Most Windows XP users are unaware about a very powerful option included in Service Pack 2, called Hardware DEP support. DEP stands for Data Execution Protection, and can prevent many buffer overruns that plague Windows (and Linux, and Apple) software.
To activate hardware DEP, you need two things:
- A processor that supports DEP
- An operating system that implements DEP
Most processors produced in the last couple of years support it. However, most BIOSes turn DEP off by default! To find out if your system supports hardware DEP, Steve Gibson of Spinrite fame has written a small Windows utility called Secureable. This will show you processor bitlength, Hardware DEP support, and Hardware Virtualization support. I haven’t seen any utilities for Linux…
After determining that your processor supports Hardware DEP, you need to enable it. Reboot your computer, and go into the setup. Depending on the BIOS, this may or may not show up as an option. Dig around in the menus, but be careful not to turn any other options on or off besides Hardware DEP.
If your BIOS allows you to turn DEP on, reboot the computer again, and turn DEP on in Windows. It’s a little hidden, but I reached it as follows:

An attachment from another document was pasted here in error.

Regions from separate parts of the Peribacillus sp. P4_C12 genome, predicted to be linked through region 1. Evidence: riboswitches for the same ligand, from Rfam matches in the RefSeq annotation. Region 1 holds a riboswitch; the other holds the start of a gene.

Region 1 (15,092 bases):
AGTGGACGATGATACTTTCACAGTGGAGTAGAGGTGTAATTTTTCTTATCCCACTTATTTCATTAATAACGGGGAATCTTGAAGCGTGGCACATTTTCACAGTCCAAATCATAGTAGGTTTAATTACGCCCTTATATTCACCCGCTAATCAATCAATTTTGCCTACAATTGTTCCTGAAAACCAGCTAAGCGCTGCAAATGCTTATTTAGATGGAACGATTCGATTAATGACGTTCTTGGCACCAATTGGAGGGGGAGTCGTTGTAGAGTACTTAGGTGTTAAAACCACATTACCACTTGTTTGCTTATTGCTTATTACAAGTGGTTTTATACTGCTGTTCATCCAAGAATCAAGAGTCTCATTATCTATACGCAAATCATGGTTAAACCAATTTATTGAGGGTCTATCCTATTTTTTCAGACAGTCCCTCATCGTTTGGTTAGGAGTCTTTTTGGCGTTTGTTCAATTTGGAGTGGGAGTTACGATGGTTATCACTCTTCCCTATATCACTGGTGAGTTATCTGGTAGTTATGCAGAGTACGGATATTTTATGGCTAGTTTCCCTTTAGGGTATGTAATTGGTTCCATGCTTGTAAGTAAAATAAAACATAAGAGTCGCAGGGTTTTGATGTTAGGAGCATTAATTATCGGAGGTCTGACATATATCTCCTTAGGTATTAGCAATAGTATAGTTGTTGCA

- Right-click on My Computer and select Properties
- Click on the Advanced tab
- In the Performance block, click on Settings.
- Click on the Data Execution Prevention tab
- Select the radio button Turn On DEP.
If any programs cause problems, you can add them to the exceptions list by pressing the Add button in the DEP tab, and adding the program name.
Warning! There are reports of Windows not being able to start after enabling DEP. Check out Steve Gibson’s Securable page for the status of his program DEPuty and links to a Microsoft Knowledge Base article on how to set up DEP.
However, since the advantages of DEP are pretty big, I suggest making a backup of your system and trying it out, despite the risks. If you are a little more conservative, wait until Steve finished DEPuty…